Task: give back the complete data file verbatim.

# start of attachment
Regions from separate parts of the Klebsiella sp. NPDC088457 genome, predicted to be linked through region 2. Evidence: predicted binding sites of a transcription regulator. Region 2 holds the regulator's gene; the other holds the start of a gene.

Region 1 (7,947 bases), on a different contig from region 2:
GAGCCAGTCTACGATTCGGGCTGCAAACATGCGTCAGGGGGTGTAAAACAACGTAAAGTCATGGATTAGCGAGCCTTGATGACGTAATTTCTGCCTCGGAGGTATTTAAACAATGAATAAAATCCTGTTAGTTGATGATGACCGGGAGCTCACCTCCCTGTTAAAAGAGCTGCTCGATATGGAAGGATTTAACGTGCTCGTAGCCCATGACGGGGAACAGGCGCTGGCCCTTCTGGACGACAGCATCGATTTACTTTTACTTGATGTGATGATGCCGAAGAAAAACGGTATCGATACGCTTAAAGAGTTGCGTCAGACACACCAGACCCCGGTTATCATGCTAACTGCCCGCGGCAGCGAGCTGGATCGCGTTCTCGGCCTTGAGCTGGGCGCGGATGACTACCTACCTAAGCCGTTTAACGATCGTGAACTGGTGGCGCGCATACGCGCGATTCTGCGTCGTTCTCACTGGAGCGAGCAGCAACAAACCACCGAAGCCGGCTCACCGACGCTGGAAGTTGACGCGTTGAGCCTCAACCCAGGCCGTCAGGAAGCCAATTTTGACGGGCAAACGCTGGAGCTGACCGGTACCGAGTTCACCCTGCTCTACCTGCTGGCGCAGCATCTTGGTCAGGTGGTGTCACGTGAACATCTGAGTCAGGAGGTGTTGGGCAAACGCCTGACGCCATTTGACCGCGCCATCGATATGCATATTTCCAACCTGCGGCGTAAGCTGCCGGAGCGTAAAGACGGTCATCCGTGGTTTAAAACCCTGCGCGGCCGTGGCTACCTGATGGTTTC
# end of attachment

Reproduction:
Regions from separate parts of the Klebsiella sp. NPDC088457 genome, predicted to be linked through region 2. Evidence: predicted binding sites of a transcription regulator. Region 2 holds the regulator's gene; the other holds the start of a gene.

Region 1 (7,947 bases), on a different contig from region 2:
GAGCCAGTCTACGATTCGGGCTGCAAACATGCGTCAGGGGGTGTAAAACAACGTAAAGTCATGGATTAGCGAGCCTTGATGACGTAATTTCTGCCTCGGAGGTATTTAAACAATGAATAAAATCCTGTTAGTTGATGATGACCGGGAGCTCACCTCCCTGTTAAAAGAGCTGCTCGATATGGAAGGATTTAACGTGCTCGTAGCCCATGACGGGGAACAGGCGCTGGCCCTTCTGGACGACAGCATCGATTTACTTTTACTTGATGTGATGATGCCGAAGAAAAACGGTATCGATACGCTTAAAGAGTTGCGTCAGACACACCAGACCCCGGTTATCATGCTAACTGCCCGCGGCAGCGAGCTGGATCGCGTTCTCGGCCTTGAGCTGGGCGCGGATGACTACCTACCTAAGCCGTTTAACGATCGTGAACTGGTGGCGCGCATACGCGCGATTCTGCGTCGTTCTCACTGGAGCGAGCAGCAACAAACCACCGAAGCCGGCTCACCGACGCTGGAAGTTGACGCGTTGAGCCTCAACCCAGGCCGTCAGGAAGCCAATTTTGACGGGCAAACGCTGGAGCTGACCGGTACCGAGTTCACCCTGCTCTACCTGCTGGCGCAGCATCTTGGTCAGGTGGTGTCACGTGAACATCTGAGTCAGGAGGTGTTGGGCAAACGCCTGACGCCATTTGACCGCGCCATCGATATGCATATTTCCAACCTGCGGCGTAAGCTGCCGGAGCGTAAAGACGGTCATCCGTGGTTTAAAACCCTGCGCGGCCGTGGCTACCTGATGGTTTC